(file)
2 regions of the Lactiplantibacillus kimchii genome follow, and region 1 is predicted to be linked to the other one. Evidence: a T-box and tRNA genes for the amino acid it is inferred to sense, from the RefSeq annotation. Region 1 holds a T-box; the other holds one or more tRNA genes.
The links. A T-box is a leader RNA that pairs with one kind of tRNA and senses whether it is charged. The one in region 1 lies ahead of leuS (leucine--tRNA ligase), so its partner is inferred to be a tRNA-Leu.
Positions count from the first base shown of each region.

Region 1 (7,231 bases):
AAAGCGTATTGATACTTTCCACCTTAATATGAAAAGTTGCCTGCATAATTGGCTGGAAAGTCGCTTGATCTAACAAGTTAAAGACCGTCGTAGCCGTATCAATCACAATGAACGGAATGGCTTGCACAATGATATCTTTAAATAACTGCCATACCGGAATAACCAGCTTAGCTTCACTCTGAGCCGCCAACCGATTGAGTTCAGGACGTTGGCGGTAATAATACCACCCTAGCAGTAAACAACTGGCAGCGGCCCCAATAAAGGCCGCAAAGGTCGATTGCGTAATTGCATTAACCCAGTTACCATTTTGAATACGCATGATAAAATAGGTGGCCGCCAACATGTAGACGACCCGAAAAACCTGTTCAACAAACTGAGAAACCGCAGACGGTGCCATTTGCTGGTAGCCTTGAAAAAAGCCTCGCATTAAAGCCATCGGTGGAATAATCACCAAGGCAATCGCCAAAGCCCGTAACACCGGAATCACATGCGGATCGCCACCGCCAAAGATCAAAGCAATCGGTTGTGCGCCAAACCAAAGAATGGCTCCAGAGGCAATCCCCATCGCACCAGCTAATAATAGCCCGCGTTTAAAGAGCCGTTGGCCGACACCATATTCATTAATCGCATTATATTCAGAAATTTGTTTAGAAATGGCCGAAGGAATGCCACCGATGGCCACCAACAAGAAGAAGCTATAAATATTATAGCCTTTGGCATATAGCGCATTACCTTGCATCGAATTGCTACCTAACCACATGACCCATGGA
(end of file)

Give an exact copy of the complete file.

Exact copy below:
2 regions of the Lactiplantibacillus kimchii genome follow, and region 1 is predicted to be linked to the other one. Evidence: a T-box and tRNA genes for the amino acid it is inferred to sense, from the RefSeq annotation. Region 1 holds a T-box; the other holds one or more tRNA genes.
The links. A T-box is a leader RNA that pairs with one kind of tRNA and senses whether it is charged. The one in region 1 lies ahead of leuS (leucine--tRNA ligase), so its partner is inferred to be a tRNA-Leu.
Positions count from the first base shown of each region.

Region 1 (7,231 bases):
AAAGCGTATTGATACTTTCCACCTTAATATGAAAAGTTGCCTGCATAATTGGCTGGAAAGTCGCTTGATCTAACAAGTTAAAGACCGTCGTAGCCGTATCAATCACAATGAACGGAATGGCTTGCACAATGATATCTTTAAATAACTGCCATACCGGAATAACCAGCTTAGCTTCACTCTGAGCCGCCAACCGATTGAGTTCAGGACGTTGGCGGTAATAATACCACCCTAGCAGTAAACAACTGGCAGCGGCCCCAATAAAGGCCGCAAAGGTCGATTGCGTAATTGCATTAACCCAGTTACCATTTTGAATACGCATGATAAAATAGGTGGCCGCCAACATGTAGACGACCCGAAAAACCTGTTCAACAAACTGAGAAACCGCAGACGGTGCCATTTGCTGGTAGCCTTGAAAAAAGCCTCGCATTAAAGCCATCGGTGGAATAATCACCAAGGCAATCGCCAAAGCCCGTAACACCGGAATCACATGCGGATCGCCACCGCCAAAGATCAAAGCAATCGGTTGTGCGCCAAACCAAAGAATGGCTCCAGAGGCAATCCCCATCGCACCAGCTAATAATAGCCCGCGTTTAAAGAGCCGTTGGCCGACACCATATTCATTAATCGCATTATATTCAGAAATTTGTTTAGAAATGGCCGAAGGAATGCCACCGATGGCCACCAACAAGAAGAAGCTATAAATATTATAGCCTTTGGCATATAGCGCATTACCTTGCATCGAATTGCTACCTAACCACATGACCCATGGA